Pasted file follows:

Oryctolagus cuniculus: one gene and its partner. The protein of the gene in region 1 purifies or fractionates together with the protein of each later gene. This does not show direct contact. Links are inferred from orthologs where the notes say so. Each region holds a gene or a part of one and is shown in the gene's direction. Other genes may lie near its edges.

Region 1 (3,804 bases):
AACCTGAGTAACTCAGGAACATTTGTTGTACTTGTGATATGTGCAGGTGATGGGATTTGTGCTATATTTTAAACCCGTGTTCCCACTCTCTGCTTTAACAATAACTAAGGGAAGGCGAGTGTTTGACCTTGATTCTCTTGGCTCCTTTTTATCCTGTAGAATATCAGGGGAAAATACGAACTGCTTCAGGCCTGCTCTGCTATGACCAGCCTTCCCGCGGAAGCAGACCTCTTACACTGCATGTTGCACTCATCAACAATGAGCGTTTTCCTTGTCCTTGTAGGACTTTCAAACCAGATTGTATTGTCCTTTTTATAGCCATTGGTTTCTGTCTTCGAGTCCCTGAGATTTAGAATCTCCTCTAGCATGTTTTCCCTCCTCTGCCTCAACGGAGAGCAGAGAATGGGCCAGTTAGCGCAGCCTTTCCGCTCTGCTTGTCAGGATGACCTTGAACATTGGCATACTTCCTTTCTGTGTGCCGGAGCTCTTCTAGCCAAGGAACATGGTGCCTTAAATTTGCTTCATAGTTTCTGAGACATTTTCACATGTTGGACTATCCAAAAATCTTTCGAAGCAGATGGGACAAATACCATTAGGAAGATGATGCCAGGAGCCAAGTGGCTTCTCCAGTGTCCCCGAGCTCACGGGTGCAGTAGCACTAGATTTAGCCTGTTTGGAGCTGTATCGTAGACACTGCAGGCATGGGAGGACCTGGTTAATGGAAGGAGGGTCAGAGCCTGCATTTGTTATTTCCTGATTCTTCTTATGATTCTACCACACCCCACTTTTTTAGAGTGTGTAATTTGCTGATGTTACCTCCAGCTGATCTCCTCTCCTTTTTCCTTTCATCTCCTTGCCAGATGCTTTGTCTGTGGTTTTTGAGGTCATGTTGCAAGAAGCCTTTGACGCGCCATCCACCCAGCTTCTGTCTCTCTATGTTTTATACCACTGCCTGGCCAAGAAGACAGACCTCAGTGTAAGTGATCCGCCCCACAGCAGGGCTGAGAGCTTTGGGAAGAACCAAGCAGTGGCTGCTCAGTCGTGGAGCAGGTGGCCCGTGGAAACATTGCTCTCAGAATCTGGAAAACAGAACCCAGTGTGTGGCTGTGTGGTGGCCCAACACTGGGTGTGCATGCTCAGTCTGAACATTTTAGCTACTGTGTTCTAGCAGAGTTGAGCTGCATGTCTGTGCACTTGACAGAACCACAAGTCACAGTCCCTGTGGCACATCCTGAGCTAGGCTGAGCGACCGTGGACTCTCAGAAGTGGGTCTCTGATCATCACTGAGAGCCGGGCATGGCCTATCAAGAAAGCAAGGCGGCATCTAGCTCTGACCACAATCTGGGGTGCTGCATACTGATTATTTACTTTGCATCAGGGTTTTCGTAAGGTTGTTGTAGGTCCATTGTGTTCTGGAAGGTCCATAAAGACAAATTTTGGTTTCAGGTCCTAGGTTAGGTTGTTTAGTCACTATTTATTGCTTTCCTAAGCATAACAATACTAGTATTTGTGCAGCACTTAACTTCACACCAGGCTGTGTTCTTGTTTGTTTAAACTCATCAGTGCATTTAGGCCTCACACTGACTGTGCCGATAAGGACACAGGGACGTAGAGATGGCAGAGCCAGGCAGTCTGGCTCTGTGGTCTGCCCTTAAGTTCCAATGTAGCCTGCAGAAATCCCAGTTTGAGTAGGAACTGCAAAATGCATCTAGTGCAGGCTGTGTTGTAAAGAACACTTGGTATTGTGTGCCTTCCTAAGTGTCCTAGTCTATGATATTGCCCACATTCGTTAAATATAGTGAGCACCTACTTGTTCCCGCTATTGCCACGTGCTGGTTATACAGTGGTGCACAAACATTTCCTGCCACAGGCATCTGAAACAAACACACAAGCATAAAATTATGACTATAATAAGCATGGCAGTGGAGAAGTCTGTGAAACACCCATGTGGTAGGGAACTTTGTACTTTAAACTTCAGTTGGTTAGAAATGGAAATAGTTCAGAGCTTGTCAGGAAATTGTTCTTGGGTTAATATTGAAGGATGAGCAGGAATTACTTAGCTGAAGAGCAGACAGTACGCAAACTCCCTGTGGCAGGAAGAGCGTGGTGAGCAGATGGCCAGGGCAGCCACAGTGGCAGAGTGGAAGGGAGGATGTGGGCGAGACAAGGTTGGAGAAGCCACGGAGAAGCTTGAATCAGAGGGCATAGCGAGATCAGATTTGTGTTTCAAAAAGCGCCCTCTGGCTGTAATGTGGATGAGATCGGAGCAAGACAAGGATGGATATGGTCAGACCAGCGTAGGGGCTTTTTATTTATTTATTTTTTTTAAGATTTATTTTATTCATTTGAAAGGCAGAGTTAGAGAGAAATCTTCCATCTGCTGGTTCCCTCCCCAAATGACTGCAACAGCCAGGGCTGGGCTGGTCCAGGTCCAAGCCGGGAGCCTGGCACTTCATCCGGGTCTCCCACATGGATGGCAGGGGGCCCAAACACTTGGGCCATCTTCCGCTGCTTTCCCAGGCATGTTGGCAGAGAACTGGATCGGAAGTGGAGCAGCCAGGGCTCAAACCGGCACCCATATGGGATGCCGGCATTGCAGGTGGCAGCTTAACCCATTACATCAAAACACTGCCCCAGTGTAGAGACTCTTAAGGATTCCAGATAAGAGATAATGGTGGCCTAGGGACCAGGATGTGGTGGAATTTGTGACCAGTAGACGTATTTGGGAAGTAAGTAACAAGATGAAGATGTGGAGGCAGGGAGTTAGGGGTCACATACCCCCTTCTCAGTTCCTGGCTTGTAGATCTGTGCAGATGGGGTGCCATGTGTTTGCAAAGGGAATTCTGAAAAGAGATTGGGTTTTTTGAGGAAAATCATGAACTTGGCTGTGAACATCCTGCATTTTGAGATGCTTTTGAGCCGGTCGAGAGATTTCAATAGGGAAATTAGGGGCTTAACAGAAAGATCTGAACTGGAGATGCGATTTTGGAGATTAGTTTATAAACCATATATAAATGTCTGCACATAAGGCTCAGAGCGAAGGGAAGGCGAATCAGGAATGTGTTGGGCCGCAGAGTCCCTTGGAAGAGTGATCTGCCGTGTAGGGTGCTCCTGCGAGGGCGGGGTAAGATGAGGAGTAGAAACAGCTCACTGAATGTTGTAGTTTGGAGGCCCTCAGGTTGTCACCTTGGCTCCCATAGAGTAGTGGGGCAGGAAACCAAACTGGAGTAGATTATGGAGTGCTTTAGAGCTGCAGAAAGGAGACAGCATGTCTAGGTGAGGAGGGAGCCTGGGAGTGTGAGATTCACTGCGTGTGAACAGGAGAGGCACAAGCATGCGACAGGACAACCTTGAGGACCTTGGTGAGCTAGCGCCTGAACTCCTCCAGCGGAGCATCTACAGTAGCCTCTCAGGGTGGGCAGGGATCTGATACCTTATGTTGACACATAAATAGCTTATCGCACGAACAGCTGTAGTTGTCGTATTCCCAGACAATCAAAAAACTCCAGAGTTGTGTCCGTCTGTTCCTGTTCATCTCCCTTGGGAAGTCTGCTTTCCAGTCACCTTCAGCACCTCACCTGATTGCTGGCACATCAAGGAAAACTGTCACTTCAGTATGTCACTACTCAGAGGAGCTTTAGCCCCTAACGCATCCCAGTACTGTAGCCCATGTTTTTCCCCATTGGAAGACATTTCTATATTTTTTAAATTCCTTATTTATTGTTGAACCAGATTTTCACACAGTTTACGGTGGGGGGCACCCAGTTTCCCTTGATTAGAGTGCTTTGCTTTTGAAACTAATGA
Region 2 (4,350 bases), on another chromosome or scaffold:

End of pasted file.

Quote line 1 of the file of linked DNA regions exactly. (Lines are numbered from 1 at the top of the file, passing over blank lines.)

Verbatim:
Oryctolagus cuniculus: one gene and its partner. The protein of the gene in region 1 purifies or fractionates together with the protein of each later gene. This does not show direct contact. Links are inferred from orthologs where the notes say so. Each region holds a gene or a part of one and is shown in the gene's direction. Other genes may lie near its edges.